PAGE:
Next / Previous / Contents / Shipman's homepage

5.6. ibp-analyze-line: Where are the parts of the current line?

This function locates the major parts of a line, and returns a ibp-line-object describing those parts. It looks at the first character of the line to determine its format; for the interpretation of that character, see the specification's section on encounter lines.

;; - - -   i b p - a n a l y z e - l i n e   - - -

(defun ibp-analyze-line ()
  "Finds the type and cardinal points of the line containing point.

    [ return the ibp-line-object for the line containing point ]

Inside the scope of this let are four local variables:


A symbol describing what kind of line this is. For possible values, see Section 5.7, “ibp-classify-line: What kind of line is this?”.


Position of the beginning of the line.


Position of the end of the line.


Position of the beginning of the tail portion, if any, or nil if the line has no tail.

  (let (line-kind         ;; Line type code
        line-beg          ;; Line beginning position
        line-end          ;; Line end position
        tail-beg)         ;; Line tail beginning position, if any

First we find the beginning and end of the current line. The save-excursion function creates a section in which we can move the cursor around freely, but its original position is restored after that section. The beginning-of-line function moves the cursor to the beginning of the line, and then we use setq to store the cursor position in line-beg. A similar jump with the end-of-line function is used to set line-end to the end position.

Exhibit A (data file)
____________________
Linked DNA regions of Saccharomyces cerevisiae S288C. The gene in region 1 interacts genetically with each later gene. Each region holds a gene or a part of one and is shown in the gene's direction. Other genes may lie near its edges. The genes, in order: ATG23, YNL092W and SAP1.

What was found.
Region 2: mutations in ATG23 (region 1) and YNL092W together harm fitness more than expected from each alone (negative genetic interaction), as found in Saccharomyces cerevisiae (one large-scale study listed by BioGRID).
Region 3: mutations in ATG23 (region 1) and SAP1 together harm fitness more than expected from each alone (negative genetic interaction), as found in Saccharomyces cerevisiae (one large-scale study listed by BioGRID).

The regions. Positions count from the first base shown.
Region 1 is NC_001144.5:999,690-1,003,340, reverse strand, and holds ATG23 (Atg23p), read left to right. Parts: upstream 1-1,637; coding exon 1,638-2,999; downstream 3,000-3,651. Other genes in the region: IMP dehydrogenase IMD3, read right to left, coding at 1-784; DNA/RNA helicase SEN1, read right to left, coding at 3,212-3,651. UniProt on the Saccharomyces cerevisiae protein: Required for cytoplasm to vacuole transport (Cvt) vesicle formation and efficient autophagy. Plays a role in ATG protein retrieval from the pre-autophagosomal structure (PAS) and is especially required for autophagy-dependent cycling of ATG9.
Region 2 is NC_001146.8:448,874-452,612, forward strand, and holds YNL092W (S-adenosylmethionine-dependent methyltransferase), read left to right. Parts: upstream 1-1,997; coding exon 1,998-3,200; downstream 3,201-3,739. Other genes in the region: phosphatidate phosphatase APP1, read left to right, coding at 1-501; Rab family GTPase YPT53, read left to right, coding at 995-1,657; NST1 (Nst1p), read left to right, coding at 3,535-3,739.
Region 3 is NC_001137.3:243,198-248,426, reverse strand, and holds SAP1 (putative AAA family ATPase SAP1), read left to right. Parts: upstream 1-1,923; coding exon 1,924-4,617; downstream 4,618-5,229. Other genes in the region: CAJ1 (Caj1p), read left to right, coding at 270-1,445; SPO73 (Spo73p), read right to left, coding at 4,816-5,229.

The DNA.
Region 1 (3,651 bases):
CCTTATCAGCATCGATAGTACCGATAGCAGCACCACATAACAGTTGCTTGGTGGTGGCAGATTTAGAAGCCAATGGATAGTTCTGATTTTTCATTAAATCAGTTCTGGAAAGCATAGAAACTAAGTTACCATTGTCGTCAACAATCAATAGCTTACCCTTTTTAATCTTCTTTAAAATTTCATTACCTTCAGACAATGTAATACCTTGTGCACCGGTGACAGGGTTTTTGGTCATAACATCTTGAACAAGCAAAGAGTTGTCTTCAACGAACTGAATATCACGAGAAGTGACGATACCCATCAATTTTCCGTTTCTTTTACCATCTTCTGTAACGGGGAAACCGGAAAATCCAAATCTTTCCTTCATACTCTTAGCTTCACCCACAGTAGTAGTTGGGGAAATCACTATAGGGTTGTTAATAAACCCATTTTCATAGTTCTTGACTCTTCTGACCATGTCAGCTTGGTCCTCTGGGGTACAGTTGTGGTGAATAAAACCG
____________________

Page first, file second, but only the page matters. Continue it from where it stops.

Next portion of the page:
;; [ line-beg  :=  starting position of the line containing point
    ;;   line-end  :=  end position of the line containing point ]
    (save-excursion           ;; Saves point while executing this block:
      (beginning-of-line)     ;; Move to start of line containing point
      (setq line-beg (point))
      (setq line-end (point)))

Next we call a function to look at the first character of the line and see what kind it is; see Section 5.7, “ibp-classify-line: What kind of line is this?”.

    ;; [ line-kind  :=  a symbol for the type of the line
    ;;       containing point ]
    (setq line-kind (ibp-classify-line line-beg line-end))

Now we have to set the value of tail-beg. If the current line isn't an encounter line, ibp-classify-line returns the symbol 'non-trans; in this case, we set tail-beg to nil to signify that the line has no tail. For encounter lines, we set tail-beg to line-beg (the position of the start of the line) plus the length of the head section for a line of this kind, which is computed by Section 5.8, “ibp-line-head-length: How long is the head of this line?”.

    ;; [ if line-kind is 'non-trans ->
    ;;     tail-beg  :=  nil
    ;;   else ->
    ;;     tail-beg  :=  line-beg + (head length for lines of
    ;;                   type line-kind) ]
    (setq tail-beg
          (if (eq line-kind 'non-trans)
            (+ line-beg (ibp-line-head-length line-kind))))

Now we have everything we need to build a ibp-line-object and return it to the caller.

    ;; [ return an ibp-line-object with .kind=line-kind, .beg=line-beg,
    ;;   .end=line-end, and .tail=tail-beg ]
    (ibp-line-object line-kind line-beg line-end tail-beg)))